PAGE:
Hubble Spots Superhot Shockwave Coming From Running Man Nebula

The Hubble telescope has spotted a shockwave speeding away from a nebula 1,500 light-years from Earth.

The colorful blast is thought to be the result of material from a newborn star colliding with gas and dust at hundreds of miles per second, ionizing particles in its path.

An image of the cosmic shockwave was released by NASA on Wednesday. It shows a luminous blue and purple pattern emerging from the nebula NGC 1977—part of a complex of three nebulae collectively called the Running Man.

The shockwave observed by Hubble is known as a Herbig-Haro object. They occur during the creation of stars, which can be extremely energetic events.

When a star is born, material such as gas is drawn into its dense, fiery center. Other material ends up in a rapid orbit around the new star, known as an accretion disk.

While the emerging star is eating up all the gas around it, hot jets of material are also being blasted away from the star at extremely high speed.

Herbig-Haro objects are brightly colored emissions that occur whenever these hot jets interact with their surroundings to produce ionized—electrically charged—gas.

These objects can reach temperatures of around 17,500 degrees Fahrenheit, according to Swinburne Astronomy Online.

The Hubble telescope was trained on NGC 1977 specifically to look for stellar jets and disks around young stars to see how they evolve.

In addition to capturing a photo of the shockwave, the telescope also managed to capture a jet from a newborn star surging into the depths of NGC 1977.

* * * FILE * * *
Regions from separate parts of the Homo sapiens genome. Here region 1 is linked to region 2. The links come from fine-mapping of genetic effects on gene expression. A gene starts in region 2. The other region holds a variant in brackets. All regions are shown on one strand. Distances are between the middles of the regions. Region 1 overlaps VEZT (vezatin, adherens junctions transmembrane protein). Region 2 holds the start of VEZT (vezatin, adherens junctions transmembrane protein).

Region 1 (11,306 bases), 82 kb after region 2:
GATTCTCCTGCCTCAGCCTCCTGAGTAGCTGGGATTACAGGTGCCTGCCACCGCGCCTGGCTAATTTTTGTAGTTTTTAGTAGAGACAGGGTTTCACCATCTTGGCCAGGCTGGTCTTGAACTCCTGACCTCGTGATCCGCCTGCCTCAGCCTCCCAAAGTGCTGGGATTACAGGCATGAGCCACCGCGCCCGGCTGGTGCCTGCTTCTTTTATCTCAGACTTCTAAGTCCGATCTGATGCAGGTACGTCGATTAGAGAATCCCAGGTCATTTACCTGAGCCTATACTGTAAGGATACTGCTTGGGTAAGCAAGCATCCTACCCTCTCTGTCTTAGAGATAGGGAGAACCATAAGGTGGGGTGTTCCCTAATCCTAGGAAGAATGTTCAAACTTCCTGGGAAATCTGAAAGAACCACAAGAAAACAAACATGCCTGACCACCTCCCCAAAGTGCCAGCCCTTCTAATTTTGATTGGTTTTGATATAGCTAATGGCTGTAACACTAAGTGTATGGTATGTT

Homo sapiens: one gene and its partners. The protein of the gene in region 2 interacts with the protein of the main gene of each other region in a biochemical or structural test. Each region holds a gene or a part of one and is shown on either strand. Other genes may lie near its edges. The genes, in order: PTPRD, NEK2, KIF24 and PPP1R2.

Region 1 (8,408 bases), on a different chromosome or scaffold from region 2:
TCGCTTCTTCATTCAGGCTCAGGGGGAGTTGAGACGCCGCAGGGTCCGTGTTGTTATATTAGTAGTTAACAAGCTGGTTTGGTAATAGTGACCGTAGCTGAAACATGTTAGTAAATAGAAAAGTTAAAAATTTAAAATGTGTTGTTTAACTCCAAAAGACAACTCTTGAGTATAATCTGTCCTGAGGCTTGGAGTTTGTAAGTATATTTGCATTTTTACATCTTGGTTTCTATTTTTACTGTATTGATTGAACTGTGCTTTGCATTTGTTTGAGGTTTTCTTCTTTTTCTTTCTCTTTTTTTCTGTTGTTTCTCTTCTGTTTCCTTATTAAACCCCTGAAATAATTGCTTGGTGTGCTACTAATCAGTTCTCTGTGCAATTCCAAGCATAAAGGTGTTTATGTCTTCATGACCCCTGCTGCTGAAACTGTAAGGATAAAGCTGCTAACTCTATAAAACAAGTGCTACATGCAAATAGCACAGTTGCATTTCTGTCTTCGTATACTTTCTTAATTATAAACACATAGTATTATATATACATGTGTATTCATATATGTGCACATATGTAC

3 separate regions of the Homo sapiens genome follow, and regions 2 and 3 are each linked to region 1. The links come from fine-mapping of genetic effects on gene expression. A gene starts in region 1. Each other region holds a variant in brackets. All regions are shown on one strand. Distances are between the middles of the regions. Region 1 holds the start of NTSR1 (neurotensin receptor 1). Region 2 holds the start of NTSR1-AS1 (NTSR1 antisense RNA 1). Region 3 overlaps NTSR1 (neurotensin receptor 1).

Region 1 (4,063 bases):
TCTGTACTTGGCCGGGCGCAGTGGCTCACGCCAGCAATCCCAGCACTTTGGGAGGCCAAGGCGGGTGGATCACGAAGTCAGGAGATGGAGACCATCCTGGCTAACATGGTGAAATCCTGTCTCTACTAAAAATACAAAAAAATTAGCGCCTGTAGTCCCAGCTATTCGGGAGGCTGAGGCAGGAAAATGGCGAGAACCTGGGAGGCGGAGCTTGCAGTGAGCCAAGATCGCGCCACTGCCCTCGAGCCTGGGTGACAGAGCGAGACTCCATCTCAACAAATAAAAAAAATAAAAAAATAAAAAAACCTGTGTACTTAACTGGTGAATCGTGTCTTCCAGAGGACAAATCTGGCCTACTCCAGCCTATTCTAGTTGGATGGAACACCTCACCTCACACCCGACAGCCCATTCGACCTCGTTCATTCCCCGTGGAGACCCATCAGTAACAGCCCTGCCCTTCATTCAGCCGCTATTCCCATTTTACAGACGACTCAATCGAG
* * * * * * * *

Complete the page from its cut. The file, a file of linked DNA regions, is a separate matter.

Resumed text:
NGC 1977 star
The Hubble photo showing the jet of light emitted from a new star in NGC 1977. The jet is thought to be around two light-years long. NASA / ESA / J. Bally University of Colorado at Boulder / DSS

According to NASA, the bright orange jet, which is more than two light-years long, is being emitted by a new star called Parengo 2042. Around this star is a disk that could eventually give rise to planets.

Scientists tend to look towards nebulae—vast clouds of gas and dust scattered throughout the universe—whenever they want to observe the formation of stars.

This is because they are prime environments for star creation. Over long periods of time, parts of these clouds tend to clump together, forming areas of greater mass than the surrounding cloud. This means they have more gravity, which in turn attracts more material and so on.

Eventually, the pressure and heat get so high that nuclear fusion begins and a star is born. According to NASA, some nebulae are known as "stellar nurseries" because of the role they play in the creation of stars.

NGC 1977 shockwave
The 'shockwave' emitted from NGC 1977. It is thought to have been caused by the birth of a star. NASA / ESA / J. Bally University of Colorado at Boulder / DSS